Space Force, Trump’s proposed sixth military branch that would be responsible for all defence activity in space, has been met with mixed reviews, to say the least. But keen-eyed space fans will recognize that this is neither the first time America has proposed a military space program nor is it the case that space is free of military activity. So let’s look at the long history of military activity in space.
For anyone outside the US, the five existing military branches are the US Air Force, the US Navy, the US Army, the US Marines, and the US Coast Guard. And the first three have long and ongoing histories in space.
The US Navy’s Vanguard rocket is responsible for the infamous Flopnik launch of December in 1957 as well as a handful of lesser-known successful satellite launches beginning in 1958. Currently, Navy satellite work falls under the Space and Naval Warfare Systems Command that is based in San Diego.
The Army was responsible for the Redstone IRBM (Intermediate Range Ballistic Missile) that launched the suborbital Mercury missions. And of course, it was the Army Ballistic Missile Agency (ABMA) team headed by Wernher von Braun that started developing the Saturn family of rockets before the group was transferred to NASA. Currently, the Army has its Space and Missile Defense Command in Huntsville, where the ABMA was based.
The Air Force has always had the largest part of the space pie. Historically — this is Vintage Space, remember — the USAF was behind the Atlas ICBM (Intercontinental Ballistic Missile) that launched the orbital Mercury missions as well as the Titan II; the one that launched Gemini was a modified version of the missile that was stored in silos around the country. Currently, the USAF has all kinds of space projects on the go including launching and maintaining satellites and a GPS network, they do a lot of work tracking space junk, and of course there’s the famous X-37B, the Dyna-Soar-esque unmanned spaceplane that orbits for months at a time and comes down… and we don’t know what it’s doing because it’s classified. The Air Force Space Command is currently managed out of the Peterson Air Force Base in Colorado.
Naturally, the USAF is the service least excited at the prospect of a Space Force, which is consistent with its long history of being sad it didn’t get the whole space cake 60 years ago.
In 1958, before America had a space agency, the USAF imagined that it would, by default, run the nation’s space program. It was doing all the preliminary work with programs like the X-15 and the Dyna-Soar space plane, it was developing missiles and already thinking about using them to launch the aforementioned space planes into orbit, and not to mention you can’t go into space without going through the air. So why not hand control of space over to the USAF?
The short answer to that question is Eisenhower. President Eisenhower was in office from 1953 to 1961, an era when the Cold War really took roots… for you kids out there, the Cold War was the ideological war between the United States and the Soviet Union that arose in the wake of the Second World War. Basically, democratic America and communist Russia jones forces to take down Hitler but then realized their cooperation didn’t work in times of peace. Russia wanted to rule the communist world and America wanted to stop the spread of communism, and thus began a four-decade standoff. The two countries were on the brink of war (the Korea War and the Vietnam War being the instances when the conflict turned hot) while both built up their arsenals of missiles to prove their might.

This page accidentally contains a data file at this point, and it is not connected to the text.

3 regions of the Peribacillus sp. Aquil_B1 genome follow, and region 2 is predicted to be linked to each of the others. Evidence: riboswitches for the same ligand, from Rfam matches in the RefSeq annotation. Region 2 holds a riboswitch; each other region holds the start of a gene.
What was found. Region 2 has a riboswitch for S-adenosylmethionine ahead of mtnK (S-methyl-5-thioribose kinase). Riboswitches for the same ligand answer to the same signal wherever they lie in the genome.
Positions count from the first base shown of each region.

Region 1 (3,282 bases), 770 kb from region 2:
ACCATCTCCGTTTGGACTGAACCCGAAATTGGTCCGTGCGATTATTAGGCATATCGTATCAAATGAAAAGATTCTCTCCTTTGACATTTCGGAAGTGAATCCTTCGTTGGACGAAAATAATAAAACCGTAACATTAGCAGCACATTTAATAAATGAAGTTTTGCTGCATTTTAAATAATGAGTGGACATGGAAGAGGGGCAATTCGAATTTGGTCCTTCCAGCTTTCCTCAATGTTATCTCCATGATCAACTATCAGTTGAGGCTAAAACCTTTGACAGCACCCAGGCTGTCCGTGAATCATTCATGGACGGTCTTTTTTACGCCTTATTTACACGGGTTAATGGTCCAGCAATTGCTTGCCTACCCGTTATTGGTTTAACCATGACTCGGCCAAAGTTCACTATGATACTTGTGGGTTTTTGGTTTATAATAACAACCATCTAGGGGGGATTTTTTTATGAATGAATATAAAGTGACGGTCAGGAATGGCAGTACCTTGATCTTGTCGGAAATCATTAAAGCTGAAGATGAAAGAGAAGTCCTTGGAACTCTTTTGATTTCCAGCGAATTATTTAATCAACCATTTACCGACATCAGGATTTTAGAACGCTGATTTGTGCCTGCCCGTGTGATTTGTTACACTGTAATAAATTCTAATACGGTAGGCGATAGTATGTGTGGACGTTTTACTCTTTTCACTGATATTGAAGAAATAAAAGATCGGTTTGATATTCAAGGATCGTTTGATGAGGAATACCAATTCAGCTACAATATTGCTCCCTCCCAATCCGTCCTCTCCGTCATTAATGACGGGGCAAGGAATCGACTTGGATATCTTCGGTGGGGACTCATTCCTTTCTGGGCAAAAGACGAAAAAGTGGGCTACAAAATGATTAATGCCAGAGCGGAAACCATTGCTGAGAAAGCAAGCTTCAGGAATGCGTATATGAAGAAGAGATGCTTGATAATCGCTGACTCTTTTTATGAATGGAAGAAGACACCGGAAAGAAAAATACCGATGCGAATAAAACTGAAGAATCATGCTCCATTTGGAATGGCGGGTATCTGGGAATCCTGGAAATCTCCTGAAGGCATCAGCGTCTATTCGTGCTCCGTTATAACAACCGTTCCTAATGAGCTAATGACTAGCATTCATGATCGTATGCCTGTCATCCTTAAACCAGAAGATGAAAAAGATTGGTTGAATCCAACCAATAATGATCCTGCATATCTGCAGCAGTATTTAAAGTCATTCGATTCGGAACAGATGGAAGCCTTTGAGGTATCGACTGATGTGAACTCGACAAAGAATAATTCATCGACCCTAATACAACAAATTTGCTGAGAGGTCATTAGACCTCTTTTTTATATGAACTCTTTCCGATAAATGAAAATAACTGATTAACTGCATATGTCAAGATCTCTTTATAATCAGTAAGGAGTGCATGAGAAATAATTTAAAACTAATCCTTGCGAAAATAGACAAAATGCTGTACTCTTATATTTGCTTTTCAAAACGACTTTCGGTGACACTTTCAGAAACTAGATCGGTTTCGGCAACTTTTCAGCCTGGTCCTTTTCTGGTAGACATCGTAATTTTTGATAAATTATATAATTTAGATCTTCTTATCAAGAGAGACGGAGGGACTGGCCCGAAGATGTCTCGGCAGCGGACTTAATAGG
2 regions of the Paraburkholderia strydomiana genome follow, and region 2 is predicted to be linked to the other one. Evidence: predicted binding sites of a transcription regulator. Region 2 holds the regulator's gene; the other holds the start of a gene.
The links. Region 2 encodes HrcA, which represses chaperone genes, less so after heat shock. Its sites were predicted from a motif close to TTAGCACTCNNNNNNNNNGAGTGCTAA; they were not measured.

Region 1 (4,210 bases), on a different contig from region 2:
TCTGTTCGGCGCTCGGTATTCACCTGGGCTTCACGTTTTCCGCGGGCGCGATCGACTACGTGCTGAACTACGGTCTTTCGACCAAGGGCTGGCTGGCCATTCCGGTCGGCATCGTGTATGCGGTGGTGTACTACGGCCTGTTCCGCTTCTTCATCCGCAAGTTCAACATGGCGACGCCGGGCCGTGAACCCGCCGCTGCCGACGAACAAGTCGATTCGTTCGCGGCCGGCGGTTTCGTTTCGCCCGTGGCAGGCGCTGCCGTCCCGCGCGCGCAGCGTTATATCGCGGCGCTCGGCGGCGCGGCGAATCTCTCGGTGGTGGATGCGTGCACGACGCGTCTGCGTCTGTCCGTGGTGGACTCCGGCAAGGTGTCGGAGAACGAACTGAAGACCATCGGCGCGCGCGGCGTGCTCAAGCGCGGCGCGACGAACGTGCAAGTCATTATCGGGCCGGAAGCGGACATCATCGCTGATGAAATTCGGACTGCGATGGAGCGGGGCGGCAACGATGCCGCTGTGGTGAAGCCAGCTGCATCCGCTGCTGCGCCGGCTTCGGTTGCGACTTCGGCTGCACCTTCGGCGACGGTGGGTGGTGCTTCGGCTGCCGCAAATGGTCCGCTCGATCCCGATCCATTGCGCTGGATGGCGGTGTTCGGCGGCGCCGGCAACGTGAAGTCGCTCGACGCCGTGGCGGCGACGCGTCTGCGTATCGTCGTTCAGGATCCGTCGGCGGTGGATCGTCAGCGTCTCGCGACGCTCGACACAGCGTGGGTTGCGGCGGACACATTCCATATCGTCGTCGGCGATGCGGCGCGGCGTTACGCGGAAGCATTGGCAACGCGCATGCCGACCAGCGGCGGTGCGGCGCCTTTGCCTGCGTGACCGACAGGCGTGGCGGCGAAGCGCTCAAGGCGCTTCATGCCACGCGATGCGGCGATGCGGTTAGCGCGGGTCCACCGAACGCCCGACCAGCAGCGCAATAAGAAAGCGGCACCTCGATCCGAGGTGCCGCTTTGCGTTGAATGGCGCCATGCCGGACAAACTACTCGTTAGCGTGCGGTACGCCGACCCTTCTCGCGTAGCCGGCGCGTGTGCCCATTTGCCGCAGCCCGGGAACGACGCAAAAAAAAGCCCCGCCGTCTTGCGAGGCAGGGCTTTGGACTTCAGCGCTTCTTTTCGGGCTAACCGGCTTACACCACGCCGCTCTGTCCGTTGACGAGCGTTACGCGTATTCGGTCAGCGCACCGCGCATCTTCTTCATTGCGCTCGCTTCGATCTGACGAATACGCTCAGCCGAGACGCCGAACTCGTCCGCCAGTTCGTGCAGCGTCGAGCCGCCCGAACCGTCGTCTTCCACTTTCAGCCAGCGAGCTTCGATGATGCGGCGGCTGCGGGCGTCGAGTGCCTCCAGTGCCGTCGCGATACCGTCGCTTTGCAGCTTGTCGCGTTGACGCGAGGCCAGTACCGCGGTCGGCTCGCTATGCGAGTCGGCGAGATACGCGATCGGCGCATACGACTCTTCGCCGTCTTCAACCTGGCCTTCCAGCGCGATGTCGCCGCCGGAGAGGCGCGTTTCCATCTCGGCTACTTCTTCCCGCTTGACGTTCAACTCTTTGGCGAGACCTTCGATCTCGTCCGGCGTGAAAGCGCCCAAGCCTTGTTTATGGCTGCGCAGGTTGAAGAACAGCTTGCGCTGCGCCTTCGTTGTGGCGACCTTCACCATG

This build-up of missiles fed into the space age. In the Soviet Union, there was no separation between military and space; space was tacked on to the military program of missile developments while in the United States there was less concentration of work on this new technology. Fast forward to 1957 when both countries have missiles and small satellites in production. It’s no surprise, really, that the Soviets got the first satellite into Orboti on October 4 of that year. (You can read a more detailed account of how the Soviet’s get Sputnik up so quickly right here: http://blogs.discovermagazine.com/vintagespace/2017/10/04/sputnik-was-the-soviets-backup-satellite/#.W5goFS3MzOQ)
Eisenhower didn’t want to fight a war in space. Almost everything about space was unknown, expensive, and altogether something to avoid. In July 1958, he signed the National Aeronautics and Space Act creating NASA, a civilian agency that would manage all the space things going on in the US with the goal of opening space to all mankind.
And space has been non-military ever since! Well… mostly. I say mostly because we can’t pretend that the Space Race of the 1960s — again, for you kids out there that’s the one to the Moon — wasn’t an incarnation of the Cold War. The Space Race was a high-stakes game of one-ups-manship that America “won” by getting men to the Moon before the Soviets (who never made a manned landing). I also say mostly because, as I mentioned already, the rockets that launched the early missions came from the military. And some military influence persisted. The space shuttle was the size it was because the Department of Defence said it would help fund the program if the payload bay was large enough to hold military satellites.
And we can’t talk about the military in space without mentioning that whole Star Wars thing that started in 1983, and no, I’m not talking about the theatrical release of Return of the Jedi…
Properly called the Strategic Defense Initiative (SDI), it was a program announced by President Reagan in 1983 as a national anti-ballistic missile system that involved putting weapons in space and making nuclear weapons obsolete.
The story goes that the whole SDI program started with his 1979 visit to NORAD. When he asked what could be done in the event of a nuclear strike from the Soviet Union, he was told “nothing” — there was nothing to do but track the missile because once an ICBM was on its way it was going to reach its target. So, Reagan directed one of his advisors, Martin Anderson, to find a way to do something.